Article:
Jose FABRE, Appellant, v. DAMART ENTERPRISES, INC., et al., Respondents.
Order unanimously reversed without costs and motion denied without prejudice to renewal upon proper papers.
Defendants, in support of their motion pursuant to CPLR 2004 to extend their time to answer the complaint, alleged that plaintiff's attorney orally agreed to such extension but thereafter denied such agreement and rejected the answer as untimely. Defendants' application included a copy of the proposed answer to the complaint, but it was unverified. The Civil Court granted defendants' motion, even though it was not supported by an affidavit of merit. We now reverse the Civil Court's order and deny the motion, since in cases involving pleading defaults “the absence of an affidavit of merit defeats the motion regardless of the weight of the other factors considered under CPLR 2004” (Tewari v. Tsoutsouras, 75 N.Y.2d 1, 12, 550 N.Y.S.2d 572, 549 N.E.2d 1143). However, under the circumstances of this case, we exercise our discretion to provide that the denial of the motion is without prejudice to the making of a new application, supported by an affidavit of merit (see, Inserra v. Porto, 33 A.D.2d 1092, 308 N.Y.S.2d 255; Becker Wrecking And Salvage Corp. v. Pinebrook Constr. Corp., 22 A.D.2d 976, 254 N.Y.S.2d 747).
The issue on this appeal is whether it was an improvident exercise of discretion for the Civil Court to have granted the defendant's motion. As previously indicated defendant claims (and plaintiff denies) that plaintiff orally stipulated to extend defendant's time to answer, but then rejected the answer, which was served within the stipulated time. CPLR 2104 requires all stipulations to be in writing, and signed by the party to be bound, unless made in open court. It follows, therefore, that the unsigned stipulation extending the defendant's time to answer the complaint in this case is not binding upon the plaintiff, especially since the plaintiff denies ever agreeing, orally or otherwise, to extend the time to answer the complaint (compare, La Marque v. North Shore Univ. Hosp., 120 A.D.2d 572, 502 N.Y.S.2d 219 [enforcing oral stipulation to extend time to answer, where plaintiff did not deny its existence] ).
CPLR 2004 allows the court to extend the time for the doing of any act, upon such terms as may be just and upon good cause shown, whether the application for extension is made before or after the expiration of the time fixed. The Court of Appeals has held that, in the case of pleading defaults, the absence of an affidavit of merit is fatal to a motion to compel the acceptance of the late pleading (see, Tewari v. Tsoutsouras, supra ). However, a copy of the proposed verified pleading can be submitted in place of an affidavit of merit (see, A & J Concrete Corp. v. Arker, 54 N.Y.2d 870, 872, 444 N.Y.S.2d 905, 429 N.E.2d 412).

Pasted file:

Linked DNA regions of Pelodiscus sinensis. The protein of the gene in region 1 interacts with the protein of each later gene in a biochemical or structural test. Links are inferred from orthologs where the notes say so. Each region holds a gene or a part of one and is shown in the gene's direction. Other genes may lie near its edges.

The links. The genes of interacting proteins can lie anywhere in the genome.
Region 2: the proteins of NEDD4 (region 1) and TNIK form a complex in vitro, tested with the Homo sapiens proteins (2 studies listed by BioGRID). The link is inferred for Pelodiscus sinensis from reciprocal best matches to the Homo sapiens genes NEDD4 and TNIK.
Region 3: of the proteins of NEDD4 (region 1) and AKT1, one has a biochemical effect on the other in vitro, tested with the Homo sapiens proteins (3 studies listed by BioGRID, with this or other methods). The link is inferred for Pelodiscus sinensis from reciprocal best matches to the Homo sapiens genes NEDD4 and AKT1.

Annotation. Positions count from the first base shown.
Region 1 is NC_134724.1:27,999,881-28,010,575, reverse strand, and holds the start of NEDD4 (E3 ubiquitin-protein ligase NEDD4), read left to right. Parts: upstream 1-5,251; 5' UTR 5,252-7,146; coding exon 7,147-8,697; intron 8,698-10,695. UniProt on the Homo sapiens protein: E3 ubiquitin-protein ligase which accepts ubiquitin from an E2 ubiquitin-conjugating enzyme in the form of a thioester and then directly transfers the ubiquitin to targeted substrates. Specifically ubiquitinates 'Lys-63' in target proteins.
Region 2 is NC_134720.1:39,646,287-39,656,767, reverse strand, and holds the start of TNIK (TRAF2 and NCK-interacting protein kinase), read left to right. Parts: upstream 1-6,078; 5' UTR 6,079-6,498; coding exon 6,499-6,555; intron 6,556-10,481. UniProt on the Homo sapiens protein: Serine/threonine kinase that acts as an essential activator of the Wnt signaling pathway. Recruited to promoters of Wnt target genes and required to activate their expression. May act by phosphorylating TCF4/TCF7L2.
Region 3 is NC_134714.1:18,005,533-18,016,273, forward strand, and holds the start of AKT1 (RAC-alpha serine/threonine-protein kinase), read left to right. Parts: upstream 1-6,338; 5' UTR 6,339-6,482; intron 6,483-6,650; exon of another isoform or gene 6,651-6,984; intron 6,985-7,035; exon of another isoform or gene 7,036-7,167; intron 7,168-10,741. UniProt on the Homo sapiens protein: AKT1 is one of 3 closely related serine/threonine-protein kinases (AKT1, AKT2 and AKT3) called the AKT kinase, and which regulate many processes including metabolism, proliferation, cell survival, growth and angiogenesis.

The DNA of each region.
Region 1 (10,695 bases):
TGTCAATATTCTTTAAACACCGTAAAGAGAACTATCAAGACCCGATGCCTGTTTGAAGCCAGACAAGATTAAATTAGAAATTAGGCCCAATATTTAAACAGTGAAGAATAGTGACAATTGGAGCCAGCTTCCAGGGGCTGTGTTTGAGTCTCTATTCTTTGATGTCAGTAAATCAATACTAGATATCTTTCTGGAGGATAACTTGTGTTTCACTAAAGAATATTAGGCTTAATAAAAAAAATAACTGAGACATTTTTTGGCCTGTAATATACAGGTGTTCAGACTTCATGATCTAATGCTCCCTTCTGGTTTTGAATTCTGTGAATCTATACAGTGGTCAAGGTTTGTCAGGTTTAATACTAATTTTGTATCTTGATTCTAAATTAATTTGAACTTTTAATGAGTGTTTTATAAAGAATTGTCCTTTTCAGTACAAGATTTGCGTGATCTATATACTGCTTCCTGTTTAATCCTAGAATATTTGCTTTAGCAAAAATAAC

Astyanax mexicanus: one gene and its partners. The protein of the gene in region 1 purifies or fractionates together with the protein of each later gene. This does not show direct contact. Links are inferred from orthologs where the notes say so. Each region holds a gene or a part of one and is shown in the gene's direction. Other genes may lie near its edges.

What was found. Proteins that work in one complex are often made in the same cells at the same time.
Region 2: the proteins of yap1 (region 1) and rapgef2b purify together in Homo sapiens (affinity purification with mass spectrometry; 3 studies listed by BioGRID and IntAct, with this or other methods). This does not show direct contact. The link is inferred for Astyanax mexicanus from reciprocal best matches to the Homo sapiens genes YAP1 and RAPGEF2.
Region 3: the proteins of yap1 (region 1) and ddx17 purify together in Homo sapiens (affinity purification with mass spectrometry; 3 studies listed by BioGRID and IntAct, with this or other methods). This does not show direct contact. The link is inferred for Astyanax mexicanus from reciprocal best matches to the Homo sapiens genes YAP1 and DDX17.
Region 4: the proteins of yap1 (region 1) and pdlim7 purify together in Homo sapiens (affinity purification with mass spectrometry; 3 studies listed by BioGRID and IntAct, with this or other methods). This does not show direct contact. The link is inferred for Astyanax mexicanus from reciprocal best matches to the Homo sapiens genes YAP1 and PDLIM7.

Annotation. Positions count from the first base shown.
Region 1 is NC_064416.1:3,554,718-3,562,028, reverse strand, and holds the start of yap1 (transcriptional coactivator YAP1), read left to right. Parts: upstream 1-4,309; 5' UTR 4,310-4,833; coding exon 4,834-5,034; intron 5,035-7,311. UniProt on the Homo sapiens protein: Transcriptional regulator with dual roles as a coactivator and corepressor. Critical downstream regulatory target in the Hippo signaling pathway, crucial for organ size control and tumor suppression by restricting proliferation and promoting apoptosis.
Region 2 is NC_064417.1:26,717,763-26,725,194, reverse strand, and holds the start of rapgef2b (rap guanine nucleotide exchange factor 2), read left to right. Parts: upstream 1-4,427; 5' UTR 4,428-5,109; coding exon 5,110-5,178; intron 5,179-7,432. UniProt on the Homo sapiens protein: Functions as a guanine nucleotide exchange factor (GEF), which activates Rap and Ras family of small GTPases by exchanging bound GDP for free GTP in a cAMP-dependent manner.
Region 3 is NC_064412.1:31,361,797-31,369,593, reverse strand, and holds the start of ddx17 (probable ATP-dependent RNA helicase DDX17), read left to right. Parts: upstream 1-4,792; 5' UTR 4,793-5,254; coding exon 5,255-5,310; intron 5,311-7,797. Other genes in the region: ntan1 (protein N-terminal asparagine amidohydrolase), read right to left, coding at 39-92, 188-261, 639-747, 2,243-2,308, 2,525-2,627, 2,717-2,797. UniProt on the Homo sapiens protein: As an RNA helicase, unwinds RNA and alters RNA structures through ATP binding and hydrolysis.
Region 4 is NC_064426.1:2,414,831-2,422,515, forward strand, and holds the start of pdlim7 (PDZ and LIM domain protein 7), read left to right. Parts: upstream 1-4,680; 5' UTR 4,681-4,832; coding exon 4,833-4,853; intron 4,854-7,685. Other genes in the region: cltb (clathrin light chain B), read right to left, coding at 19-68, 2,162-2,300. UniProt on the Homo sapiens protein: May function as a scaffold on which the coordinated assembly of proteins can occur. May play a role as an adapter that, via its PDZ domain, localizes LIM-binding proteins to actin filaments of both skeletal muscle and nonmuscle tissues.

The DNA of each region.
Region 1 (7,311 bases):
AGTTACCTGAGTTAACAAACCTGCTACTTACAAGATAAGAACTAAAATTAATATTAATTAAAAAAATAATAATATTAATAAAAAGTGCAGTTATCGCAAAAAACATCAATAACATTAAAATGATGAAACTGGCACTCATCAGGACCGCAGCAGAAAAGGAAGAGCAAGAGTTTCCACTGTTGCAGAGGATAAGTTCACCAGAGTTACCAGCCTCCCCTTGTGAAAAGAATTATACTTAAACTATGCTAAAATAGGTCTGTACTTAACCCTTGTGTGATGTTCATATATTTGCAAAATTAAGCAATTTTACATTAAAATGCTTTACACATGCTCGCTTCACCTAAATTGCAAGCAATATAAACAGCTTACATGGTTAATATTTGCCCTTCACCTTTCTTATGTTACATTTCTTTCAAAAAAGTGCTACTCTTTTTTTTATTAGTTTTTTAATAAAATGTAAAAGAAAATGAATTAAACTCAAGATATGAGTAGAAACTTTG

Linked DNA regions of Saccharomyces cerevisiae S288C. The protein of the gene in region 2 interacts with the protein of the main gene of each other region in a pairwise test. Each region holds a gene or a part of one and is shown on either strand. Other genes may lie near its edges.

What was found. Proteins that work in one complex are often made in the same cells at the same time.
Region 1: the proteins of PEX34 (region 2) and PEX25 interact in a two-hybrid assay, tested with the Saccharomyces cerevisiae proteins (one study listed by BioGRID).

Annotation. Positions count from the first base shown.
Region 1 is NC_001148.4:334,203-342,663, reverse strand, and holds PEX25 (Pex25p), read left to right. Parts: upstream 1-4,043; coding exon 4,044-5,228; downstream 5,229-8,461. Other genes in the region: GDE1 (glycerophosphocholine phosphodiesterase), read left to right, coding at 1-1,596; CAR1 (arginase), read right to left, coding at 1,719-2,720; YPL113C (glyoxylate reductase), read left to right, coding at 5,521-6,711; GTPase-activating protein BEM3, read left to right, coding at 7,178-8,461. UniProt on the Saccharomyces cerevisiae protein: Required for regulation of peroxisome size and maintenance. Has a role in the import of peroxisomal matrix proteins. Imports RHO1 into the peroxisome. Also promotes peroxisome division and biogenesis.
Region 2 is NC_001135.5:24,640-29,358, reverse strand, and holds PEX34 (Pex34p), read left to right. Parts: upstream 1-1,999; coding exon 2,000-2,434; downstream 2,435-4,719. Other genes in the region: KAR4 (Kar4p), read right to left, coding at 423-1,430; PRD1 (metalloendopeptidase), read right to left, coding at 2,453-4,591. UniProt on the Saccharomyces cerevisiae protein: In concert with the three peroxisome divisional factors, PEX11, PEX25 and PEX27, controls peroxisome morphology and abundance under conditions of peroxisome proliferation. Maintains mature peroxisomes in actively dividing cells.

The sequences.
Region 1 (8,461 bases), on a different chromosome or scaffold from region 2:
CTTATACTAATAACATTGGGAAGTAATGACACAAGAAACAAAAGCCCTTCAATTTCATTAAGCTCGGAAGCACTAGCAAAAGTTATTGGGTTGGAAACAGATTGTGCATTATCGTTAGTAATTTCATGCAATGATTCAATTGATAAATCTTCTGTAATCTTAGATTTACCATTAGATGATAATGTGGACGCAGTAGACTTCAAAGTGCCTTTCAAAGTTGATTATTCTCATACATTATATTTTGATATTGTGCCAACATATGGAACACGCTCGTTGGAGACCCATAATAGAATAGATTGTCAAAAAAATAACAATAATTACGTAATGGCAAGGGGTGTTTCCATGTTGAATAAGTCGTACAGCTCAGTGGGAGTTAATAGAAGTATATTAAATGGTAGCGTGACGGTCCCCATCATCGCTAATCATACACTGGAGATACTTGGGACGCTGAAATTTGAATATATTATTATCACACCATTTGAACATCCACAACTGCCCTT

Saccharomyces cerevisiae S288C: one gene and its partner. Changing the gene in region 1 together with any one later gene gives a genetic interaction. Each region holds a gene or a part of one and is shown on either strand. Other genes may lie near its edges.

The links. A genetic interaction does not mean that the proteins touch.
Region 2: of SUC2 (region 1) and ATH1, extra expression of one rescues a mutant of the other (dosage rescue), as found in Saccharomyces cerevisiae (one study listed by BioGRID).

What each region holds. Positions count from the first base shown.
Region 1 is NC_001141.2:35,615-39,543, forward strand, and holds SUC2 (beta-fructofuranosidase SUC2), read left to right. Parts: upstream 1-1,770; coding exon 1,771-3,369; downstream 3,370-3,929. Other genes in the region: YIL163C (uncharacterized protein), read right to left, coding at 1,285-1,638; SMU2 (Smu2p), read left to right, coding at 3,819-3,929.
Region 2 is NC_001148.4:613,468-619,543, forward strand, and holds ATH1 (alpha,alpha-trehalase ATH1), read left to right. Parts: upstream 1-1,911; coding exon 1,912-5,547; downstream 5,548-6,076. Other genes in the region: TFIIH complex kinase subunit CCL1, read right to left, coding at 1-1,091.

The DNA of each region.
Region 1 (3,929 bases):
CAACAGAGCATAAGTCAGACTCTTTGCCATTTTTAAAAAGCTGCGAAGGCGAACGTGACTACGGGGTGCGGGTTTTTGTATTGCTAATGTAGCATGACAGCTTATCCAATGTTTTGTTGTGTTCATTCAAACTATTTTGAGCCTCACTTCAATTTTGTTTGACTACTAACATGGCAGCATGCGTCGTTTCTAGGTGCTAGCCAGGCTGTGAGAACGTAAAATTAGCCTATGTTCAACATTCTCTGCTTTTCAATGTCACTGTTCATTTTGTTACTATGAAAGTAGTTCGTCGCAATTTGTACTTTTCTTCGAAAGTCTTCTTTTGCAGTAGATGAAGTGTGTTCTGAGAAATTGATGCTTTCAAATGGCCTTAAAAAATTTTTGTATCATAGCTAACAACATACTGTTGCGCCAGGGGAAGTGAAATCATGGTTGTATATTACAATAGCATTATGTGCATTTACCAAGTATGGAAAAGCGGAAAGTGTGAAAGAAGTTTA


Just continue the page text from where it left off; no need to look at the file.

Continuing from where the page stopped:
In the case at bar, defendants showed the existence of a reasonable excuse for the default, i.e., that plaintiff orally agreed to extend the time to answer the complaint. Secondly, the delay here was only 8 days, and plaintiff clearly cannot claim that he suffered any prejudice as a result. Additionally, defendants made the motion before plaintiff sought judgment by default, and it has been held that courts “enjoy a somewhat broader range of discretion when considering a motion for an extension of time under CPLR 2004 which precedes any motion to dismiss” the late pleading (A & J Concrete Corp. v. Arker, supra, at 872, 444 N.Y.S.2d 905, 429 N.E.2d 412). Finally, it is notable that the complaint here was an endorsed (unverified) complaint, with two succinctly stated causes of action, one for personal injuries arising out of the accident, and one for property damage. In Albano v. Nus Holding Corp., 233 A.D.2d 280, 281, 649 N.Y.S.2d 798 (2d Dept.1996), the Second Department excused a defendant's failure to serve a timely answer, finding that “[i]n view of the limited information contained in the plaintiff's complaint regarding the nature of the alleged accident, the affidavit of appellant's president and the appellant's proposed verified answer were sufficient to suggest the possibility of a meritorious defense.” While here, defendant submitted only the proposed unverified answer without an affidavit of merit, it nevertheless suggests the likelihood of a meritorious defense. In the absence of a proper showing of a meritorious defense, this Court has chosen to reverse the Civil Court's order, and deny the defendant's motion without prejudice to the making of a new application, supported by an affidavit of merit. This was done by the Fourth Department in Inserra v. Porto (supra ) where the Supreme Court's denial of defendant's motion to vacate his default was modified to provide that such denial was with leave to renew upon submission of an affidavit of merit, and also by the Third Department in Becker Wrecking and Salvage Corp. v. Pinebrook Constr. Corp. (supra ), which denied the defendant's motion to open a default in serving a late notice of appearance because the affidavit of the attorney was inadequate, without prejudice to a new application on proper papers.